Spider-Man: (while falling and talking to himself) I don’t mind the trip. It’s the STOP that bothers me!
I’ve always felt kind of bad for The Vulture. He was the third villain that Spider-Man ever fought, after a burglar and The Chameleon, and, one issue after he appeared, he was immediately discredited as a threat, because the new month’s bad guy had four, super-octopus arms attached to his body. The Vulture can fly, and in Spider-Man’s NYC, I’m sure that’s a decent thing to put on your OkCupid profile, but as soon as Vulture’s been web-slung, Spidey is just left punching an old man into submission.
Then, this show comes around, and maybe it’ll do for The Vulture what Batman: The Animated Series did for Mr. Freeze and turn him into a sympathetic, engaging character. But since this show’s only sympathetic character is the animation department and their assortment of mental illnesses, the only thing we can get is something lamer than what we’ve seen before, which should by technically impossible.
Plot: I can get behind any show that opens with the best character yelling at the gawky protagonist, so ’67 Spider-Man, you’re alright in that regard. J. Jonah Jameson is screaming at Peter Parker about money when the Daily Bugle building is barraged by birds and a man who gained superpowers on his way to being fired from a burlesque show.
The Vulture claims that he is going to rule the skies and Jameson finds this compelling enough to risk the life of one of his only two fucking employees. He sends Parker out to take photos and Spider-Man’s own genetic ineptitude leads to him being punched in the eye. Parker explains the black eye as “Running into some fowl weather,” which doesn’t make any sense anyway, but in this show, making a single bad pun counts as winning the conversation, so people just accept it as Parker being weird.
The Vulture demands money from City Hall and, in the span of thirty seconds, the mayor decides that The Vulture isn’t very intimidating and declines. If there was any way to weaken an antagonist from the get-go, this show has discovered every technique. He’s supposed to be taken as a legitimate villain and his first act after punching Spider-Man (which, and let’s be honest here, isn’t that big of an accomplishment. In this cartoon, Spider-Man fights like he’s trying out body wash for the first time), is demanding money, and the response is just “Nah.” It’s what writers like to refer to as “castrating your entire plot.”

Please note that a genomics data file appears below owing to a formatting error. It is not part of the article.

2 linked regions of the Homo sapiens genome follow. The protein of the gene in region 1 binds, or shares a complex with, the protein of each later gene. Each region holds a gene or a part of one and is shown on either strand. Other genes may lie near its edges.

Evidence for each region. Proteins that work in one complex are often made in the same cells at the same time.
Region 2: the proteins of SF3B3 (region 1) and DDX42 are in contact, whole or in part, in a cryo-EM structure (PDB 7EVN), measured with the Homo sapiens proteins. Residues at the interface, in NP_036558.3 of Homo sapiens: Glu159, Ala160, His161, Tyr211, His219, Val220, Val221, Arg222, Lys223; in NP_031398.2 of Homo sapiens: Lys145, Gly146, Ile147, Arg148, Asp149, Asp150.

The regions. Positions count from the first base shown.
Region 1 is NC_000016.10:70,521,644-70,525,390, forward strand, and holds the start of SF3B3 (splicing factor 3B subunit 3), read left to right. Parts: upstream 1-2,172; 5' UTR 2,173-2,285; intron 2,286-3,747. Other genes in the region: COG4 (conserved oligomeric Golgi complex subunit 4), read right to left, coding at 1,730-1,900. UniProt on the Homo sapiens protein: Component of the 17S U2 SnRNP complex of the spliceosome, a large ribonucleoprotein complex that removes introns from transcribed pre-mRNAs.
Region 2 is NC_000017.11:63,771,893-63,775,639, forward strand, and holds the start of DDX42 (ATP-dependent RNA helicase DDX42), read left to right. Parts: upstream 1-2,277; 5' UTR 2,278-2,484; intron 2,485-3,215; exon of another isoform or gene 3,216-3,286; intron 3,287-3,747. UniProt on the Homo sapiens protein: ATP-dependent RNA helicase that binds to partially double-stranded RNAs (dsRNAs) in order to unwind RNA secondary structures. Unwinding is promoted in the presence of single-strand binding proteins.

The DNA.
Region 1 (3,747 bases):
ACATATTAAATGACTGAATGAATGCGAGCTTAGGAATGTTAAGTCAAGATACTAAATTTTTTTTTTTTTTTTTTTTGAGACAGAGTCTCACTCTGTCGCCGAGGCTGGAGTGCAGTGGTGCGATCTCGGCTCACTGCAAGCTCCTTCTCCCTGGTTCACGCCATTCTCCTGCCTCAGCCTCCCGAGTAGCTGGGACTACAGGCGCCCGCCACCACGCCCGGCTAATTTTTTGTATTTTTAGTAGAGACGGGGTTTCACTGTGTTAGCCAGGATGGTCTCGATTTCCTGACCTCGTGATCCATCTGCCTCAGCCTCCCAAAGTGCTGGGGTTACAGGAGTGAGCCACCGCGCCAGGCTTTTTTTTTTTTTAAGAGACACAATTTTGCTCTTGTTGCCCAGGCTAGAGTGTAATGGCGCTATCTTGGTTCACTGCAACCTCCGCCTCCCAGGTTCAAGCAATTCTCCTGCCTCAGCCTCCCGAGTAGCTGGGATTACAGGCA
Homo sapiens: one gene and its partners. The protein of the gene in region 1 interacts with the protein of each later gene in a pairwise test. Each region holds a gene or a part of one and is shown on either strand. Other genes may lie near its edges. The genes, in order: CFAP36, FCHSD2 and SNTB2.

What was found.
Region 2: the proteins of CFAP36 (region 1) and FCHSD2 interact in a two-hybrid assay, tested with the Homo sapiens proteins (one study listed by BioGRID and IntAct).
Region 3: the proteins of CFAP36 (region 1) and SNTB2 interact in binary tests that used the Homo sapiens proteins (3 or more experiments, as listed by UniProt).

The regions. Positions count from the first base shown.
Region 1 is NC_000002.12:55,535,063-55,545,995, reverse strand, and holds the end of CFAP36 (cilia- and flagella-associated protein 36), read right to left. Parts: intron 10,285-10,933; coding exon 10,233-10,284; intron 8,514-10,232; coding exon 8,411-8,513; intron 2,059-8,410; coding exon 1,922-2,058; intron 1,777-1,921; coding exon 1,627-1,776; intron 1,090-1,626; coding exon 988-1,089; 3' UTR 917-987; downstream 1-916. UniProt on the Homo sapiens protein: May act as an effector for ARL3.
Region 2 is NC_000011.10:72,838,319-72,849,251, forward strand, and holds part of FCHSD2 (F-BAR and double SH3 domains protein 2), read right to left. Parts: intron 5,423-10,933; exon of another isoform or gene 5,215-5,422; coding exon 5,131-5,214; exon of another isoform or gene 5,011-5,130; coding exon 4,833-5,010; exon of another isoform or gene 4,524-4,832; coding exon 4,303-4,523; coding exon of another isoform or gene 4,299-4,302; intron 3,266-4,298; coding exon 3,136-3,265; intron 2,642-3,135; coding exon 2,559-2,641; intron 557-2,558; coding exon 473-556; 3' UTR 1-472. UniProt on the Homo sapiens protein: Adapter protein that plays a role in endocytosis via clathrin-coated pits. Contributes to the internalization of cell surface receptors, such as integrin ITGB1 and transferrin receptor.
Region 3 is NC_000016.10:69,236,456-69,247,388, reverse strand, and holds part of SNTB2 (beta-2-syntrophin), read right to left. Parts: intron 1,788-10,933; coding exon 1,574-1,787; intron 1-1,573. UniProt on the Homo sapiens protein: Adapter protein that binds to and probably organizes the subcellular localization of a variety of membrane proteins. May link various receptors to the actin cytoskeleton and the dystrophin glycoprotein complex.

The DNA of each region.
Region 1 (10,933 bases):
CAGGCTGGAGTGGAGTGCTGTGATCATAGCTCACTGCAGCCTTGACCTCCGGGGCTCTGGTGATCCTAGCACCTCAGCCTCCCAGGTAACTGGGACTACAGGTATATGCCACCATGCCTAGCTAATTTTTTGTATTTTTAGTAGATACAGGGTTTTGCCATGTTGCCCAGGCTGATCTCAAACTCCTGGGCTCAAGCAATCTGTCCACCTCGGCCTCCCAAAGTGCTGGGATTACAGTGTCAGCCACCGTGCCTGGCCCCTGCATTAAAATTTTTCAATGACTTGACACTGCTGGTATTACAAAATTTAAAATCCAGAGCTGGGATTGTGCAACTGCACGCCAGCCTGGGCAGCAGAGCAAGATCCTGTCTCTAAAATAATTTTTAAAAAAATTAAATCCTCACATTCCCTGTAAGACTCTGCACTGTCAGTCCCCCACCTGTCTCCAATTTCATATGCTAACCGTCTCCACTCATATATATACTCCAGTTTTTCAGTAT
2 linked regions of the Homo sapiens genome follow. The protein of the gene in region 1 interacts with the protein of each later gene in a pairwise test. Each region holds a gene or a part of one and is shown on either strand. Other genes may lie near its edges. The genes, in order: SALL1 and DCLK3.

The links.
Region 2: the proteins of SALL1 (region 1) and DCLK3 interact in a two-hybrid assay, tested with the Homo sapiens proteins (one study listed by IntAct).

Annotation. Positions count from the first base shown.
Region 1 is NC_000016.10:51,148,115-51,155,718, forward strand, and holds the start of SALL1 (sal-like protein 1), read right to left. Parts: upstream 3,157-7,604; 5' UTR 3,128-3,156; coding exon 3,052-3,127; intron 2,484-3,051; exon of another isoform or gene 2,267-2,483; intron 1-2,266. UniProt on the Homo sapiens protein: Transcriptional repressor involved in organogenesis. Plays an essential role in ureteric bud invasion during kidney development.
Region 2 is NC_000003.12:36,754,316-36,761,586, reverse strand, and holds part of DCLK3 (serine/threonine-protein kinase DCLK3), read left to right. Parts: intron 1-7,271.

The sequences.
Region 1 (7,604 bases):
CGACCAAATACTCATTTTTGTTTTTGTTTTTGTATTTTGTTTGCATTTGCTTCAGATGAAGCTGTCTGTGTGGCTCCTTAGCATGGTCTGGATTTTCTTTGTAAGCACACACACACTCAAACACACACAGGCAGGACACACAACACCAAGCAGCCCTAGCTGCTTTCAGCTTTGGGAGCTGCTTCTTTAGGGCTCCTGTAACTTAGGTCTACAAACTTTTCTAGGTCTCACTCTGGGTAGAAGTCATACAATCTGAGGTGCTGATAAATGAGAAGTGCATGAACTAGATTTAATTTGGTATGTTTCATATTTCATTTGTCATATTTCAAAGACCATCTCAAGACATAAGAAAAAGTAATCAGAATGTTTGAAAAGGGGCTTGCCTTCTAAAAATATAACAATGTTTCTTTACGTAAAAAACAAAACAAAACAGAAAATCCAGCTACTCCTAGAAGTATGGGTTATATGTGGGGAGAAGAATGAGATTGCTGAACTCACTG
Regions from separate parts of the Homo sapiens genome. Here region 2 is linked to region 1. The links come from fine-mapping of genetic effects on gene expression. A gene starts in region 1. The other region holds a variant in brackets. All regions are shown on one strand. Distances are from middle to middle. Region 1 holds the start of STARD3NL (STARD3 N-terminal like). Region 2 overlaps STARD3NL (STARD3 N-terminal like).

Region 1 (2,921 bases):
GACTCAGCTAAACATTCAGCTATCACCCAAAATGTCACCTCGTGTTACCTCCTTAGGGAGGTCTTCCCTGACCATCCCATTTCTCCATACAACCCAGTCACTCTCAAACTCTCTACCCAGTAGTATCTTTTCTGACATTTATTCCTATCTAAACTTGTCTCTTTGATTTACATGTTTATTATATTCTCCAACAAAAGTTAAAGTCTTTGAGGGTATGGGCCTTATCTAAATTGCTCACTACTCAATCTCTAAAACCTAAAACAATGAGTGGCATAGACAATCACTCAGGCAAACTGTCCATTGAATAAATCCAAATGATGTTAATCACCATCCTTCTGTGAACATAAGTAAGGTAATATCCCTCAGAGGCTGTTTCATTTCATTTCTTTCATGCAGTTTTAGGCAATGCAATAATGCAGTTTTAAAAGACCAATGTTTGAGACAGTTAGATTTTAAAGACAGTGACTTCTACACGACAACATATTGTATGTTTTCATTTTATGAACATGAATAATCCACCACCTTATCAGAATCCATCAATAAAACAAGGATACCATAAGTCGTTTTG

Spider-Man gets framed for destroying a building, since it shows all of the usual Spider-Man M.O. for being framed for crimes: just being there at the time. This goes nowhere and Spidey ends up defeating The Vulture by disrupting his bird controlling signal with a dropped magnet to the helmet. He just puts it there as The Vulture is trying to throw him and the birds suddenly switch course to attack their master. In a truly fitting move for a children’s show, The Vulture screams and sobs as his birds tear him apart.
Animation Woe: At one point, Spidey attaches his web to a horizontal pole and swings around it. The first half of this goes smoothly, but for some reason, the second half takes a really long time, as if, for a minute, all momentum in the world stopped and Spidey had to hump his way through the air to finish the motion. The creative team for the ’67 Spider-Man cartoon was made of the finest construction workers and cashiers available, and I’ve honestly never seen animation go from being “eh, passable” to “Are they using flash cards for this sequence?” so quickly.
Amazing Spidey Quote: I’m gonna have to stick with the “fowl” one from earlier. In this cartoon, Peter Parker/Spider-Man is a psychopath, enough to the point that, when normal people ask him questions, he can’t help but make his own private jokes to please himself, but annoy and baffle the rest of the world.